Testing… testing

Time for a round-up of how I’ve spent my gaming time lately and I have to admit, it’s mostly been in yet another renaissance of the mighty State of Decay 2 – easily the best zombie game on any gaming platform to my mind – all triggered by the enticing reveals of the forthcoming next instalment, which looks marvellous. 

Handing out candy floss is not going to cut it with these guys

Between lengthy bouts of micromanaging a community of heavily armed survivors, I’ve found time to finally test out some of the titles gathering digital dust in my ever-expanding Steam and PlayStation libraries, and here’s a rundown of a few I felt worthy of a mention here.

Aven Colony

Create your own planetary settlements in Aven Colony

This was a freebie via Epic Games some time ago, released in 2017 on Team 17’s label. I’m a couple of hours in, and it’s basically a more straightforward, less Andy Weir-nerdy version of Surviving Mars (which I’ve talked about previously here as one of the most addictive of these types of games I’ve played). Aven Colony is more chilled and much prettier, set as it is on an Earth-like planet in a new sector rather than the barren scapes of sci-fi Mars, with plenty of space opera flora, fauna and vistas to entertain the new player whilst they make sure there are enough wind turbines and air filters to go around. 

Gameplay-wise, it follows the well-trodden formula of balancing your colony’s various needs and requirements against the ever-pressing environmental challenges, but does it in a way which seems to rely less on relentless, fiddly micromanagement than Surviving Mars. Definitely one I’ll be putting some more time into.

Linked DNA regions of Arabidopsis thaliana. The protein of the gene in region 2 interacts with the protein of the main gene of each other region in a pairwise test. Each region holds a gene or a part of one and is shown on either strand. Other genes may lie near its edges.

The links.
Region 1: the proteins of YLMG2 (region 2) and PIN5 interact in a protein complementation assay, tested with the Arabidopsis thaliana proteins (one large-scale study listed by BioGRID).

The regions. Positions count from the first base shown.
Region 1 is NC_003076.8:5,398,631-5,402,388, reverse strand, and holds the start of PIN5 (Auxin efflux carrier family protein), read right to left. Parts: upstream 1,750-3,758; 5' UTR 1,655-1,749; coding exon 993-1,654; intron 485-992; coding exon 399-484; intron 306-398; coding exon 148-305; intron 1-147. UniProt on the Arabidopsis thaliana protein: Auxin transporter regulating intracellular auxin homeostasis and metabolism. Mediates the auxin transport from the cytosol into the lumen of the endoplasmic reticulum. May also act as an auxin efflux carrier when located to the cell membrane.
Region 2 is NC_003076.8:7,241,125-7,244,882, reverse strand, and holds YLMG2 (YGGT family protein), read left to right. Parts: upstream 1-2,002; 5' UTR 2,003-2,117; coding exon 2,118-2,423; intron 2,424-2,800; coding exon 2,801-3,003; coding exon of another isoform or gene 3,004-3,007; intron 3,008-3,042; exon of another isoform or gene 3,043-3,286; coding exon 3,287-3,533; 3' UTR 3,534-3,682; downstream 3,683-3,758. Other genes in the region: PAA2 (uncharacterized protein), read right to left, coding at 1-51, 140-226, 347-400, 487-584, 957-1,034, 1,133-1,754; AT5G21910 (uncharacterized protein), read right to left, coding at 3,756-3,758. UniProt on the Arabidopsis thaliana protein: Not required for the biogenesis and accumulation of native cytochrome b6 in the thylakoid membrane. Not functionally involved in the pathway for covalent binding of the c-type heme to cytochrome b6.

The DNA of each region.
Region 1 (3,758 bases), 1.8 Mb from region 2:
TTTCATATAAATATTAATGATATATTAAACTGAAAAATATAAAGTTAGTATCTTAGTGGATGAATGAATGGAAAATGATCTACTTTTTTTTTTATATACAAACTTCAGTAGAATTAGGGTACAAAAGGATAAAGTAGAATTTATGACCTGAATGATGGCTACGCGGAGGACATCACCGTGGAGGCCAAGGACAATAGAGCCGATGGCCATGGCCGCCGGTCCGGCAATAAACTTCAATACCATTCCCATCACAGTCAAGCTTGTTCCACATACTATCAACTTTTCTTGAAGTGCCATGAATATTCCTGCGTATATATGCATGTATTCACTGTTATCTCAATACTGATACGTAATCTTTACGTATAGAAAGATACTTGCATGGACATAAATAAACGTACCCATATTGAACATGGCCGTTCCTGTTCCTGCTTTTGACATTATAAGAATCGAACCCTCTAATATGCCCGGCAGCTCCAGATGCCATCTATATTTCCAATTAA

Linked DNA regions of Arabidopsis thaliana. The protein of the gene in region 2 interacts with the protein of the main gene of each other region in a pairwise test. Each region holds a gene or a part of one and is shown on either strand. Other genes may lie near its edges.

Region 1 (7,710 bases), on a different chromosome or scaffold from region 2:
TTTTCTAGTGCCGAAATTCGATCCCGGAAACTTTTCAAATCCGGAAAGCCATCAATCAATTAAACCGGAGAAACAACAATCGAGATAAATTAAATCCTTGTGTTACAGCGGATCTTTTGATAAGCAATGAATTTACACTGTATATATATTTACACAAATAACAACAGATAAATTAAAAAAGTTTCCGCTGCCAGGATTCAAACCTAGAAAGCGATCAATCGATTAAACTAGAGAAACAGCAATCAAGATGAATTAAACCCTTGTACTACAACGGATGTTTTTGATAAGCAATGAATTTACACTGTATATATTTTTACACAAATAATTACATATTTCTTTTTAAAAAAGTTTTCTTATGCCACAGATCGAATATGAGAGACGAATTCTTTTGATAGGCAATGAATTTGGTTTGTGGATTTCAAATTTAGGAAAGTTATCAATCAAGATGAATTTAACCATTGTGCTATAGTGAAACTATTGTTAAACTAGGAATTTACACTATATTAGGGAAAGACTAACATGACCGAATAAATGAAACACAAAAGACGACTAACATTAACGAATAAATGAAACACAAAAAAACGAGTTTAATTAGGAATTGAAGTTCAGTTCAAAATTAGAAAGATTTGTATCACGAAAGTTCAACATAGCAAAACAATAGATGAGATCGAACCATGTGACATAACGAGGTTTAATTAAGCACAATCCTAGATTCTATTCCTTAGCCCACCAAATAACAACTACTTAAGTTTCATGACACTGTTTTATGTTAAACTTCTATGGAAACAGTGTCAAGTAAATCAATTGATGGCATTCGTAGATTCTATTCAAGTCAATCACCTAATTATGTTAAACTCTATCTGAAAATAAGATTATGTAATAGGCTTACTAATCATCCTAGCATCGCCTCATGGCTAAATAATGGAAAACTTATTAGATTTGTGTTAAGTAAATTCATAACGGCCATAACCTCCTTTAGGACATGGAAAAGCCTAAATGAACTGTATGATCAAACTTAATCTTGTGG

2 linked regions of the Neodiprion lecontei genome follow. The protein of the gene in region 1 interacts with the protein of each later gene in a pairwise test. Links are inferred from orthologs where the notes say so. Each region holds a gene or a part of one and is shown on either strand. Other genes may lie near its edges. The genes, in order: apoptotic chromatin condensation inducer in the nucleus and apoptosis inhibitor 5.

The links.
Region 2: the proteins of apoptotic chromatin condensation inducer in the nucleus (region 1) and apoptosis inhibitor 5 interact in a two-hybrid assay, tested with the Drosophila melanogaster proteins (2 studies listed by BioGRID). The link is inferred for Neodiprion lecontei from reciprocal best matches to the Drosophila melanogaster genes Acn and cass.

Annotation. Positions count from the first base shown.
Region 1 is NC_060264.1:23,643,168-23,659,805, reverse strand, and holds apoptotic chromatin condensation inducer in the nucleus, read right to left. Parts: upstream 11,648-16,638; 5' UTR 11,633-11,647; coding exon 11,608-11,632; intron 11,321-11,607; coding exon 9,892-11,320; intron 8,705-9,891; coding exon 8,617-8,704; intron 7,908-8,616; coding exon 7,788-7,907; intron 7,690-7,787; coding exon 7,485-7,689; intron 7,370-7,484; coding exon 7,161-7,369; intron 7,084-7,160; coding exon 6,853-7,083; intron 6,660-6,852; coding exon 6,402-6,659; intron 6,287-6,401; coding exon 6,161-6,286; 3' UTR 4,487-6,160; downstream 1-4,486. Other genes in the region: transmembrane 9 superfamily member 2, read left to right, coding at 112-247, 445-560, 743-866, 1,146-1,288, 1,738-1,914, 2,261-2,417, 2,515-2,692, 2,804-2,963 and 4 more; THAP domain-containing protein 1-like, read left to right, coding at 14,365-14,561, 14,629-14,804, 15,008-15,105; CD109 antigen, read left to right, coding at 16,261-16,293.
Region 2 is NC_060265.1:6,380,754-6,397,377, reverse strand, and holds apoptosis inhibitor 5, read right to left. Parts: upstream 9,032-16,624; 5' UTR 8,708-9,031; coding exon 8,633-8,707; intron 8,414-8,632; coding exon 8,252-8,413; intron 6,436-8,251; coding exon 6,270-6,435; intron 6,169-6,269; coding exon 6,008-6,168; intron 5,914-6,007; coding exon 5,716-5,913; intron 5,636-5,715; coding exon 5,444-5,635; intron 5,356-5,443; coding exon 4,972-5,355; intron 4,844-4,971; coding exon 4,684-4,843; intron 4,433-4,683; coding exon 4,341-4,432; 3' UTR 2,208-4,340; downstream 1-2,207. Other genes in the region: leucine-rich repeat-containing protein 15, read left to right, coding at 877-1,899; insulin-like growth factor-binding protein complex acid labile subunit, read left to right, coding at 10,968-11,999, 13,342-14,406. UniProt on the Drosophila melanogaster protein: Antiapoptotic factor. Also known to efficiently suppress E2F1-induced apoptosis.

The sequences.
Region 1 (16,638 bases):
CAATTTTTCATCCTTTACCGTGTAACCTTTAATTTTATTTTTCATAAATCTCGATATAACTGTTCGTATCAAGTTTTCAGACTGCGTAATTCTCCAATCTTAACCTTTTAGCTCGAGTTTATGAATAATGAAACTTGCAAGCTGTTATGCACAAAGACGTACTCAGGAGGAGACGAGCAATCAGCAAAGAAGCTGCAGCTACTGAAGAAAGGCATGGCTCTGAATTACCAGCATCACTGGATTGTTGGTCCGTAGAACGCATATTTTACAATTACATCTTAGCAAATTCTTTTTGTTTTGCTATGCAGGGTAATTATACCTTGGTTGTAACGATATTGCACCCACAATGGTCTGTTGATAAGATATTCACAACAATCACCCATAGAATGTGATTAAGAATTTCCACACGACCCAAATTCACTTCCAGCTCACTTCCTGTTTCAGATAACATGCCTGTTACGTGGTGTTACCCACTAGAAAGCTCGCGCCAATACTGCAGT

Uber-stylised, but fun, cyberpunk delivery

I’ve only given this one an hour, and nearly uninstalled it straight away as it looks at first glance like the movie Lego would have made if they’d done SFX on Blade Runner. That was until I followed the first half hour of the storyline through and realised that what the game lacks in looks it makes up for in enjoyable, well-written and well-voiced characters.

You’re a delivery driver with a flying car in a decrepit cyberpunk city, and gameplay wise it’s like unarmed GTA with 16-bit graphics and cars that move in three dimensions so, on paper, what’s not to like? I was impressed with the overall weirdness and mystery it managed to convey even with pretty perfunctory graphics, and I’ll dive back in when I feel like something a bit more interesting, I should think.

Deep Rock Galactic – PS4/PS5

Get down there and deal with those frakking bugs

This one was another punt me and a couple of friends tried out on one of our regular multiplayer gaming sessions, and ended up playing solidly once a week for a couple of months – space-dwarves with a variety of big guns, mining rare elements in an asteroid belt infested with dangerous and downright annoying Klendathu-style bugs.

It covers every fictional dwarven cliché imaginable in pure slapstick fashion reminiscent of Red Dwarf (obviously…) from start to finish, but underneath the silliness is a very cleverly put together cooperative sci-fi take on something like Minecraft (also obviously…). Get three friends together and give it a go.

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